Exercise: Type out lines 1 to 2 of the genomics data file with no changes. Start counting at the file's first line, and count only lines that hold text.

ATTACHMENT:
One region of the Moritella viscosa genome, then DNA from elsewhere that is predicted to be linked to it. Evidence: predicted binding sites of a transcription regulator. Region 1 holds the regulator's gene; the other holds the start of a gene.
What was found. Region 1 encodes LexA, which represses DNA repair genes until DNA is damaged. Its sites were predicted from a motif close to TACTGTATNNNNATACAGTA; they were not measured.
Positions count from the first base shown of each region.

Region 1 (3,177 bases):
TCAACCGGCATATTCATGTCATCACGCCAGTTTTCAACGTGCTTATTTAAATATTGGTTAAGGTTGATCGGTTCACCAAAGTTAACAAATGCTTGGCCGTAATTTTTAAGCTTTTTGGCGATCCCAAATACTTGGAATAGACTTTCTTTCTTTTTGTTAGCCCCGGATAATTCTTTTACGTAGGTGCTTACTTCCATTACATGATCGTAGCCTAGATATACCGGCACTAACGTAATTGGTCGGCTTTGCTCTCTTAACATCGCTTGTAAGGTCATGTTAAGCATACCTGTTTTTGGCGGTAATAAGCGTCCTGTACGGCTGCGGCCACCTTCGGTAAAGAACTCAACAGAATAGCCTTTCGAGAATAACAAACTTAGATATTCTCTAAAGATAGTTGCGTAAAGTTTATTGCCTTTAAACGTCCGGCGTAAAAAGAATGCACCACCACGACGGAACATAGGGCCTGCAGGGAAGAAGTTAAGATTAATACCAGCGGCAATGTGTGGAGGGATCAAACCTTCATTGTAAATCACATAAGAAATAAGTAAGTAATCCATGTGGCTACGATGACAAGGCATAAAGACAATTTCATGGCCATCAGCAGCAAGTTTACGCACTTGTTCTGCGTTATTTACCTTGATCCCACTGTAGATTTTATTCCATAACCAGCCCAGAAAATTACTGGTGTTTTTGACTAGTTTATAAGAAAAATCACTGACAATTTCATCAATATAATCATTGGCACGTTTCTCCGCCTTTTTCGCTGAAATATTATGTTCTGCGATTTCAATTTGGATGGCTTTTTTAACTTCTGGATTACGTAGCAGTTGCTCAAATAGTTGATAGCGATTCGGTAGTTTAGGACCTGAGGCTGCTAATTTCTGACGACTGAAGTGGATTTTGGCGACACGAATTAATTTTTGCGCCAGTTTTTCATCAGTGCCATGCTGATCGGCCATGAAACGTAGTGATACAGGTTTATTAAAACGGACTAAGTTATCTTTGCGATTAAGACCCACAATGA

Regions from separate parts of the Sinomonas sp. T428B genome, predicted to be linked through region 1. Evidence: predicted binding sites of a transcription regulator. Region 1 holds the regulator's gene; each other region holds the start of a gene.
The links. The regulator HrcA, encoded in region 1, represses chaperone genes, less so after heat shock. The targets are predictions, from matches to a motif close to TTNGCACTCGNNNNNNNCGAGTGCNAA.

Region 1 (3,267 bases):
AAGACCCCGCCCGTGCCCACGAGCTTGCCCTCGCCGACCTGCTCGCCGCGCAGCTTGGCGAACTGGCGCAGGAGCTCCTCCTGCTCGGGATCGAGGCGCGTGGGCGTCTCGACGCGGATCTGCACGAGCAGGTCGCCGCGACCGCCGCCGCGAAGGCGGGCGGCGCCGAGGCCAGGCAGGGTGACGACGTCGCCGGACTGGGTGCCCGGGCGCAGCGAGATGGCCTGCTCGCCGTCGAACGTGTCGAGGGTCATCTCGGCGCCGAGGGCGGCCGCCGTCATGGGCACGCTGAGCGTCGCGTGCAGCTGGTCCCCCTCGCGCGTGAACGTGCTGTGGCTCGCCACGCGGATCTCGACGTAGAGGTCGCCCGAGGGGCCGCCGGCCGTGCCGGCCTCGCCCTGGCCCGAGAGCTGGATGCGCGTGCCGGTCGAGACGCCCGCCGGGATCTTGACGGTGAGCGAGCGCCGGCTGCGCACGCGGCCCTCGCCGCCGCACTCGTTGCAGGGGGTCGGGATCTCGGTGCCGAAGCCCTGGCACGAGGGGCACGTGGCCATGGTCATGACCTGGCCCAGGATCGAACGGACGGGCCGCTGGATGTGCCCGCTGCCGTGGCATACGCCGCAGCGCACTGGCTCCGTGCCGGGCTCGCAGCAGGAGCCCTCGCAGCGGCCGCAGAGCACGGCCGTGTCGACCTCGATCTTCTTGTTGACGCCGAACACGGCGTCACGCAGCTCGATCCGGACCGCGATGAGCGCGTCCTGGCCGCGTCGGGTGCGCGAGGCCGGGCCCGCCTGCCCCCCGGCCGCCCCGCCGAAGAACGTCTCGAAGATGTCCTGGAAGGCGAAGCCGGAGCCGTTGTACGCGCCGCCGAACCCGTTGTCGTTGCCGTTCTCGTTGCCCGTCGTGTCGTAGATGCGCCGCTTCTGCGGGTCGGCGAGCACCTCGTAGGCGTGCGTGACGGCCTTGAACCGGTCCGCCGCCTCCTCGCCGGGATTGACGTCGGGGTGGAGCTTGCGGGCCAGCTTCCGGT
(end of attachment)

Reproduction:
One region of the Moritella viscosa genome, then DNA from elsewhere that is predicted to be linked to it. Evidence: predicted binding sites of a transcription regulator. Region 1 holds the regulator's gene; the other holds the start of a gene.
What was found. Region 1 encodes LexA, which represses DNA repair genes until DNA is damaged. Its sites were predicted from a motif close to TACTGTATNNNNATACAGTA; they were not measured.